ng mga Bayani
(Cemetery of the Heroes) is the Philippines
national cemetery within Fort Bonifacio Taguig City, Metro Manila for Filipino military personnel from privates to generals, as well as heroes and martyrs; Filipinos in the World War II. United States Armed Forces defenders of Bataan, Corregidor, Leyte, Leyte Gulf, Ormoc Bay, the battles off in Samar, Mindoro, Palawan, Luzon, recapured the battles in Bataan, Corregidor in 1945 Manila, Visayas, Mindanao from the battles of Balete, Besang Pass, Capas, Antipolo, Nueva Ecija, Tanay, etc. It also contains the national Tomb of the Unknown
Soldier, also buried here are: Rafael Ileto, Tomas B. Karingal, Carlos P. Romulo, Gen. Alfredo M.
Santos, Max Soliven; Jesus Villamor (WW11) and Conrado Yap (Korean War Philippine military)
Manila American Cemetery and Memorial
Source: http://www.abmc.gov/cemeteries/cemeteries/ml.php (website has videos, also a cemetery
booklet with or without pictures & an online electronic form. w/ contact information about the cemetery)
established 1948; dedicated 12/8/1960 on 152 acres
located @ McKinley Road, Global City
Manila (within the boundaries of the former Fort William McKinley, now known as Ft. Bonifacio); largest number of graves of U.S.military dead of WWII in the Pacific, a total of 17,202, most
of whom lost their lives in operations in New Guinea and the Philippines. 36,285 names are inscribed the Tablets of the Missing.
American Battle Monument Commission (ABMC) maintains the cemetery
Excerpts from info posted as of 1/2/2008
20.365 acre, w/ 8,557 burials as of 12/31/200,
located just inside the main gate of Clark Air Base; formed 1947-1950 by moving the headstones/markers and remains fr. four
U.S. military cemeteries (Fort
Stotsenburg 1 & 2, Fort McKinley, and Sangley Point Naval Cemetery). Clark
Cemetery contains the remains of U.S.
veterans from the USA, USN, USMC, USCG,
USAF, Philippine Scouts (PS) and their dependents. Some, but not all, were veterans
of the Spanish/American, Philippine Insurrection, WWI, WWII (died after the war), Korean, Vietnam,
and Iraq wars. The largest category interred are civilian, mostly U.S.
and Filipino and their dependents, all of whom worked for the U.S. Government. In
addition, nationals from France, Spain,
Canada, Japan, China, Vietnam and India are buried there.
Clark Cemetery (1900 – 2007)
Veterans ....................................2,193 *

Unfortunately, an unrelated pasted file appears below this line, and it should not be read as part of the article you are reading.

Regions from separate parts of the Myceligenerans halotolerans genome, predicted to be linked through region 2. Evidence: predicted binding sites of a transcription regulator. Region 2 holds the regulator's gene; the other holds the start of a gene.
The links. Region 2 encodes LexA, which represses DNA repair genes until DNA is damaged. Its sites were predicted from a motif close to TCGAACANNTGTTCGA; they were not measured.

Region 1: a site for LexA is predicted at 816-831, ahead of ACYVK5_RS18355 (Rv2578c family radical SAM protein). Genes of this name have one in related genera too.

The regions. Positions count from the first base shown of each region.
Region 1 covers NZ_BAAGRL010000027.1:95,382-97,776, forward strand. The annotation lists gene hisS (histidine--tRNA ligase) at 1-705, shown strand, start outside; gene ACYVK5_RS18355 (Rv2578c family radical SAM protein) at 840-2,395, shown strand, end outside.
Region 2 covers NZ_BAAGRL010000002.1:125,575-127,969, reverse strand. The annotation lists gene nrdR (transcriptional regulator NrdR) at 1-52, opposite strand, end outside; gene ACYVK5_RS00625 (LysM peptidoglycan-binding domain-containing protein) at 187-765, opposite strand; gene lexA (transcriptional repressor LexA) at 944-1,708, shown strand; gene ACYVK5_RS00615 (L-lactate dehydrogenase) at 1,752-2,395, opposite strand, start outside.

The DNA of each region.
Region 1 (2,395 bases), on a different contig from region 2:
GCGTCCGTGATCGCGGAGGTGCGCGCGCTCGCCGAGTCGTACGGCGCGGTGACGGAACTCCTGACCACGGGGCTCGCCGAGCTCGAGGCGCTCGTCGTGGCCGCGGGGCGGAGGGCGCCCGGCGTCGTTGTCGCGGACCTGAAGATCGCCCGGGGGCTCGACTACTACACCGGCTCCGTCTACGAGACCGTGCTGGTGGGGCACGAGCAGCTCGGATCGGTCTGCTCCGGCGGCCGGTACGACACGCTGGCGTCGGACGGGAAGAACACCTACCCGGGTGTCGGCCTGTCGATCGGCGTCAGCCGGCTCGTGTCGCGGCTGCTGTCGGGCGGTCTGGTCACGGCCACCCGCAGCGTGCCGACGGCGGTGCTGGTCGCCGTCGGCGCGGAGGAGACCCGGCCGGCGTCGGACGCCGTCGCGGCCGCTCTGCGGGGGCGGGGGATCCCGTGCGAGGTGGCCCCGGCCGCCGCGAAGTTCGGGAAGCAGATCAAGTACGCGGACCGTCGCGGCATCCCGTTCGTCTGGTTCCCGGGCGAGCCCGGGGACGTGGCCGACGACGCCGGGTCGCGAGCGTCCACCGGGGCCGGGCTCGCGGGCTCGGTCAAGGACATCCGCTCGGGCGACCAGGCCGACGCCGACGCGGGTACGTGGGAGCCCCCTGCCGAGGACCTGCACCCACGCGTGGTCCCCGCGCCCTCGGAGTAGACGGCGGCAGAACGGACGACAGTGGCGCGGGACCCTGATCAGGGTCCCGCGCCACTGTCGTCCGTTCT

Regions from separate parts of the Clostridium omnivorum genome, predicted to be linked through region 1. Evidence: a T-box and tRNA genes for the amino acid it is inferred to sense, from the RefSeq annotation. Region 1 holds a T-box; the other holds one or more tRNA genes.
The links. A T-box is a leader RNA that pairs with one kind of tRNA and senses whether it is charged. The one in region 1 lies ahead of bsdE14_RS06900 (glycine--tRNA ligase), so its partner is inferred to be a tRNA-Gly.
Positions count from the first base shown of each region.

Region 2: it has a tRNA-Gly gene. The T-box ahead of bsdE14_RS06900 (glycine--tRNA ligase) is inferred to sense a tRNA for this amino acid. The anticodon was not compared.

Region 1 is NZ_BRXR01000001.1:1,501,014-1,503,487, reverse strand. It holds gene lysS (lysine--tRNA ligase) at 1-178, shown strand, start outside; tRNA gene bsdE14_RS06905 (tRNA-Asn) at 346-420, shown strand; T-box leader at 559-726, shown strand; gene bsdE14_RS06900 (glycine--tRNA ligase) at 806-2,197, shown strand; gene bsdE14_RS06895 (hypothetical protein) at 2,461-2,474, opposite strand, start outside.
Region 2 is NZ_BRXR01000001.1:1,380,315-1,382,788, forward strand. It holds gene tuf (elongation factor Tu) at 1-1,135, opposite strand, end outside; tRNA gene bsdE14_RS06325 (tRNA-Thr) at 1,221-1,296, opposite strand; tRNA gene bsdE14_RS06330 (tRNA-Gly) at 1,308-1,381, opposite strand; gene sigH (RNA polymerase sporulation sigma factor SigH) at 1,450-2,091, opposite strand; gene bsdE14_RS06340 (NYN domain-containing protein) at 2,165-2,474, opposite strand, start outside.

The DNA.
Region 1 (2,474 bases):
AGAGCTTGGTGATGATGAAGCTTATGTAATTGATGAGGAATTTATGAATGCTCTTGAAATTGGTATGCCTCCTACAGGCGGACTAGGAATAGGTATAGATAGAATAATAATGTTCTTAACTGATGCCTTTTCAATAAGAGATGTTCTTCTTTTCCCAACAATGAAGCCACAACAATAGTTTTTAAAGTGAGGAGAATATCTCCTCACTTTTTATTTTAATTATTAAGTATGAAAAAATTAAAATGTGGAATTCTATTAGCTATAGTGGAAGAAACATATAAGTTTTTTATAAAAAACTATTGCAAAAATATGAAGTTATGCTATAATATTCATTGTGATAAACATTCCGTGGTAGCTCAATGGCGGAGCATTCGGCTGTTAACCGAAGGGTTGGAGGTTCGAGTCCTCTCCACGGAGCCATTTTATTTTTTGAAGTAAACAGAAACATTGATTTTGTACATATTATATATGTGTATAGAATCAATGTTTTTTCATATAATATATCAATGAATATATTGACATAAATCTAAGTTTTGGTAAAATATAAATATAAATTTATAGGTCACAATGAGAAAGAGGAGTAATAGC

Dependents of U.S. Veterans .................676
Civilians (mostly U.S. & RP) ................1,085
Dependents of Civilians ......................2,275
Philippine Constabulary (PC) .....................2
· Includes at least 640 Philippine Scouts (PS) from pre-WWII era.
All WWII dead were moved to the American Cemetery
** This number includes three unknown Spanish soldiers buried in a common
grave and there are at least three other group burial sites. Information and
historical records on the cemetery are extremely vague or nonexistent.
The earliest recorded burial is Santiago Belona,
Pvt, PS, DOD: Jan 13, 1900
VFW Post 2485 maintains the cemetery; receives no U.S. or Philippine government funding & can only budget cemetery
maintenance through money donations from various individuals, military organizations, veterans groups, and civic/business
organizations; support from the U.S. Congress to resolve the cemetery funding problems was led by Rep. Montgomery in the Committee
for Veteran Affairs. This action apparently died from lack of interest.
Baguio WW11 American Cemetery
Maria Elizabeth Embry posted 26 minutes ago:
All ww2 remains are re-interred @ the American Cemetry @ Ft. Bonifacio Manila. I am a researcher of Filipino U.S. military history
resident of Antioch California & do not have any direct knowledge of this situation, however I will send an e-mail to
the folks in charge of the Ft. Bonifacio cemetery if you would provide more info about this neglected Baguio cemetery. Thank
you Sincerely, Maria Elizabeth Embry Antioch California firstname.lastname@example.org
by Nomadicasian for Rus in Urbe October 25, 2008
Baguio City – An American cemetery that served as a resting place of WWII veterans and other unknown war
heroes had been left unattended for a long time. The cemetery with one tombstone still standing alongside untrimmed grasses
had become a graze land where animals of the locals feed.
cemetery is such in a sorry state because the authorities concerned no longer give much attention to the preservation of the
place. Every November of the year, cemeteries in the Philippines
are being cleaned of its dirty surrounding in remembrance of the dead.
Station of the Cross
by Beth Hollingshead
We weep for those we have lost,
But, hopefully, with no regard for Badge, for Religion, for Gender,
for Race, or Creed, or Country.
For, those who are lost, are lost for good and forever.
And so we weep.
Will we forget to tell ourselves that when the bomb
Drops on them, it drops on us?
We are all the same shell of God.
When one of us is cracked or broken, then so are we.
Our tears still fall in the age old pattern:
From wet eyes, to wet nose, to wet lips, to wet chin, to wet neck,
To the bloody ground, on which we travel.
Our grief crumbles even with our proud towers.
No flag, no song, no salute can bring them back.
But we remember.
And yet, when the bombs, even in revenge, drop on them
The same bombs, the same revenge, will drop on us.
|Ashes, ashes....we ALL fall down|